Surgery may help

Particularly for women who had a hysterectomy in order to deal with a prolapse problem, to develop a subsequent prolapse as a result of the surgery can be incredibly distressing. Luckily there are a number of proven surgical approaches which can frequently be used to resolve the situation. As well as conservative measures such as weight management or a pessary, procedures such as a vaginal repair operation, sacrocolpopexy or sacrospinous fixation can also resolve the issue.

If you or someone you know has had a hysterectomy and is now experiencing the symptoms of a prolapse, it’s important to seek specialist medical advice as soon as possible in order to manage the problem effectively. Mr Johnathan Broome has an excellent success rate when it comes to surgical intervention for a post-hysterectomy prolapse and is always happy to assist.

 

prolapse symptoms

A problem shared: don’t ignore prolapse symptoms

Although exact figures are unknown, it is estimated that roughly 50% of women in the UK who have had children have some degree of prolapse. Pregnancy and childbirth have a major impact on the female pelvic floor and over time, this can result in severe weakening of the muscles, leading to pelvic organ prolapse. Although this is not an uncommon problem, it is believed that less than half of those with prolapse will seek medical advice for their problems, and as a result, many risk the prolapse becoming significantly worse.

Out of sight and out of mind

There are numerous reasons why doctors see so few women reporting prolapse to them. Many women only experience mild prolapse symptoms and therefore are unaware that something is seriously wrong, and that the condition can get significantly worse. Others may simply mark the problems down as a natural consequence of having children and believe it is something to put up with. Others may feel embarrassed about their condition and avoid seeking medical attention. If you are one of these people, it is time to change your outlook. Ignoring the problem will not make it go away; if you do not consider prolapse repair surgery, your symptoms will progressively become worse.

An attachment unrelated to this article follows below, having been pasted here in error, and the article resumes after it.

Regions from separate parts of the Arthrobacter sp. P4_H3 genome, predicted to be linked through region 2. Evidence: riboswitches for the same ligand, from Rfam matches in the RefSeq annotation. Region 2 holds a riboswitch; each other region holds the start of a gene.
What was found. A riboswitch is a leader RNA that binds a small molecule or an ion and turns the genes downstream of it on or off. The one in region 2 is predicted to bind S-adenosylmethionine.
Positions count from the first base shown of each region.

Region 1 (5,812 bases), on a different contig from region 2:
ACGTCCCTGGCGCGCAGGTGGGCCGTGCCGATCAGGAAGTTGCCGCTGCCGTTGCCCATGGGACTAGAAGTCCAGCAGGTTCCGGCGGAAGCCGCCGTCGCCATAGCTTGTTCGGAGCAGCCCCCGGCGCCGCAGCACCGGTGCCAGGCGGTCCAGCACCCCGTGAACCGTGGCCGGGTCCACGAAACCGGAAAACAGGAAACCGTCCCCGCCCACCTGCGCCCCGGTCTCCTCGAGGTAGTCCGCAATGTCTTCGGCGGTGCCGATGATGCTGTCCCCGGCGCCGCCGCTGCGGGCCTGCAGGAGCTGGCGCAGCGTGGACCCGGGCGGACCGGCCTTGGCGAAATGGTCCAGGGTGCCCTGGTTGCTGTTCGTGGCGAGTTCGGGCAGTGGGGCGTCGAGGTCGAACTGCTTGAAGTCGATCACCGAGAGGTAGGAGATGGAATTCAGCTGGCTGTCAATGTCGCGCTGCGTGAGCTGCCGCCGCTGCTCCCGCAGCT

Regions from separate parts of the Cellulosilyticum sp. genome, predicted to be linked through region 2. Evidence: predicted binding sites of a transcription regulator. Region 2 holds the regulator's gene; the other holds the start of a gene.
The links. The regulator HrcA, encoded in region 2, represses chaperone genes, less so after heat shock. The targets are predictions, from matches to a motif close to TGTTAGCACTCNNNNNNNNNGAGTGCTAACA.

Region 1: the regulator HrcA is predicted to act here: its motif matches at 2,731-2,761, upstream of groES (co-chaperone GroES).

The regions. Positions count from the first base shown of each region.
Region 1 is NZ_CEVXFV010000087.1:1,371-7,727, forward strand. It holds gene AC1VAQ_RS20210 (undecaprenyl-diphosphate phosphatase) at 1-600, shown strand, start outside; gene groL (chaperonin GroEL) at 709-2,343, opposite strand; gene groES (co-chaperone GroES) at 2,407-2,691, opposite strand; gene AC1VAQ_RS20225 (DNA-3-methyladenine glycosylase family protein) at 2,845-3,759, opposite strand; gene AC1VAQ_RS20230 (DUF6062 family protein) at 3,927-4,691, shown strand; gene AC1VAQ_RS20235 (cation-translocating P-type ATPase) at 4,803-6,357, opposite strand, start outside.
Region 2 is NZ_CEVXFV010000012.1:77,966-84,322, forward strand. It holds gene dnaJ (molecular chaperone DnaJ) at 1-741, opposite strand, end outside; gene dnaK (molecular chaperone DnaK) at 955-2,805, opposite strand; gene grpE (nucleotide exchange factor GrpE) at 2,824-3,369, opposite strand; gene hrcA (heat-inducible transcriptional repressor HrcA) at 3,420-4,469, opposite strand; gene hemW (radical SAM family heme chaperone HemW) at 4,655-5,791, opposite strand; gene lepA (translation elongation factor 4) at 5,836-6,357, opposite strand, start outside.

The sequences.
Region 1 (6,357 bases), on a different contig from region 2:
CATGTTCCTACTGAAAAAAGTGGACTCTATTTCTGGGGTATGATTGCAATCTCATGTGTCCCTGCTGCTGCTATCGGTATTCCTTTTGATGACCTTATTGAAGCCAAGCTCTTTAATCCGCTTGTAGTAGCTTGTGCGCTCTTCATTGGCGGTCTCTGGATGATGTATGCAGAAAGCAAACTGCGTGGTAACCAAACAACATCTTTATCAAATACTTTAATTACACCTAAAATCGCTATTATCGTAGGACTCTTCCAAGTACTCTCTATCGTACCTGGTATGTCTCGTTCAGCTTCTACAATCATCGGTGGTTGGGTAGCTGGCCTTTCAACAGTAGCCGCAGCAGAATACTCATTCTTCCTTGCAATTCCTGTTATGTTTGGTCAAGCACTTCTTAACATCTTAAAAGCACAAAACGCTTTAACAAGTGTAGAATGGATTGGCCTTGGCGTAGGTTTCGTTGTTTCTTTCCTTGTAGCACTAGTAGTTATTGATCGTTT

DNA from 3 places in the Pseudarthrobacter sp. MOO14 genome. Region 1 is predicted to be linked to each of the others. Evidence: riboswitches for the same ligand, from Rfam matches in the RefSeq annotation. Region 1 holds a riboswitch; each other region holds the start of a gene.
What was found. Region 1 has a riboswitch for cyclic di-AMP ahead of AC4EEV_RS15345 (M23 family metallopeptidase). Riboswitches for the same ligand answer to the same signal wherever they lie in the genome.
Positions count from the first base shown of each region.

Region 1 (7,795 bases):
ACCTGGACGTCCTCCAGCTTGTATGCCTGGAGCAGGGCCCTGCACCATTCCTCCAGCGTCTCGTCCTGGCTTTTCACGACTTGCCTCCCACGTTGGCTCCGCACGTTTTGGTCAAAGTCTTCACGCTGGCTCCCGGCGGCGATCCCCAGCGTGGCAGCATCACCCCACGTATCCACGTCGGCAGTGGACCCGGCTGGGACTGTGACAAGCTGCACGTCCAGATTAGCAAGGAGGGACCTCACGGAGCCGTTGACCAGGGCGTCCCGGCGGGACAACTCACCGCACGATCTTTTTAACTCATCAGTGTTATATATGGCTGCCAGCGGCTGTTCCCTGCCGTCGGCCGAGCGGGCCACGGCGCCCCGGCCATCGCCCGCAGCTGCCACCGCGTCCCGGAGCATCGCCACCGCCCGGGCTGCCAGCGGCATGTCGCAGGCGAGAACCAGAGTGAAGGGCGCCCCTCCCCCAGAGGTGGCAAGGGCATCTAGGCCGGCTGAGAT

Don’t be daunted by prolapse repair procedures

Although the thought of surgery may be worrying, it is one of the most efficient methods of dealing with prolapse. Procedures such as sacrohysteropexy have a relatively short recovery time and allow women to get back to normal as quickly as possible, with no more bladder problems, pelvic pain, bleeding or discomfort during sex – all the symptoms that they may have put up with for months or years before the surgery. The surgery even allows women to go on to have more children if they wish.

Make today the first day in your journey to recovery

No matter how severe your symptoms or how long you’ve been experiencing them for, take the plunge and speak to a specialist about prolapse repair as soon as possible. The longer you wait to do this, the worse your uterus pain can become as the prolapse becomes more and more severe. Contact us today for an appointment and take the first step towards a healthy, pain-free future.